The good news for labor advocates is that things may well be headed in that direction. In February, the Economic Policy Institute released a study by Harvard's Richard B. Freeman with a promising conclusion: "Workers want unions more than ever before." Specifically, Freeman found that a majority of non-union workers in 2005 would have voted for union representation if they could have -- up from about 30 percent in the 1980s and 32 to 39 percent in the mid-1990s.
And who can blame them? Output per hour of work soared 20 percent between 2000 and 2006. But when adjusted for inflation, wages rose by only 2 percent. Given that unionized workers make substantially more on average than do non-union workers ($833 weekly versus $642), who wouldn't want to sign up?
It is this sort of calculus that evidently swayed many of the workers at the Times.
The battle there was hard-fought. Although a Tribune company man, the new publisher of the paper, David Hiller, would have made Gen. Otis and the Chandlers proud with his vigorous anti-union crusade. In a video sent to pressroom employees in late 2006, he painted a bleak picture of how unions have fared throughout the newspaper industry in the last 15 years, pointing to a number of strikes and bitter contract negotiations that yielded no improvements for workers. He even, not so subtly, raised the specter of violence, as the video flashed on a delivery truck set ablaze at the Detroit News in the mid-1990s.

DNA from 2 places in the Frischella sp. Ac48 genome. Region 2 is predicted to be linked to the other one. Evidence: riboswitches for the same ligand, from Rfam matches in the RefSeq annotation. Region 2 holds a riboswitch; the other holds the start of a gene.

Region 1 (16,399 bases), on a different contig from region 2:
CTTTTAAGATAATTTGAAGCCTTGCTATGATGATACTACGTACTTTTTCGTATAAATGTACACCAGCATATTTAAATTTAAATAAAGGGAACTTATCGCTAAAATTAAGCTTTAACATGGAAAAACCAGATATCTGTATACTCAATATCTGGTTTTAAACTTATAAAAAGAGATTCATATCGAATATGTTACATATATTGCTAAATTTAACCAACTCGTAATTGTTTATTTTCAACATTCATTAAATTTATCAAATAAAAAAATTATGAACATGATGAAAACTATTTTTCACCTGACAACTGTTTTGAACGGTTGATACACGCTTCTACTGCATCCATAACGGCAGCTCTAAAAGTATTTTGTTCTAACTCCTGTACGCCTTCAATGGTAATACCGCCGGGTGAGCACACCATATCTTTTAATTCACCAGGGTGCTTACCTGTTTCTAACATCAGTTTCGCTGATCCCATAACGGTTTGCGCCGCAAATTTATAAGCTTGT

The company argued in one flyer distributed to workers that bringing in a union would foster an unwanted "us versus them environment," which "saps the energy of an organization and the morale of its employees." It also cautioned that having the Teamsters at the table was no guarantee of a fatter paycheck. "While you could end up with more," the company told those in the pressroom, "you could also end up with less (and be paying union dues)."
It added: "Without a union, you've already got the best wages and working conditions up or down the coast. When was the last time someone left here to go to a union job because it paid better?"
But ultimately, a majority of workers decided that they could, in fact, do better.
Ronnie Pineda, who has been with the Times since 1978 and has been a vocal union supporter, says the company has slashed employment at its printing plants to about 285 from 700 in the last seven years (with about 50 of the cuts coming from the shuttering of one location).
As a result, those remaining have had to pick up the slack. "It essentially equates to the work doubling," Pineda says. "We've got to hang more plates. We've got to push more rolls."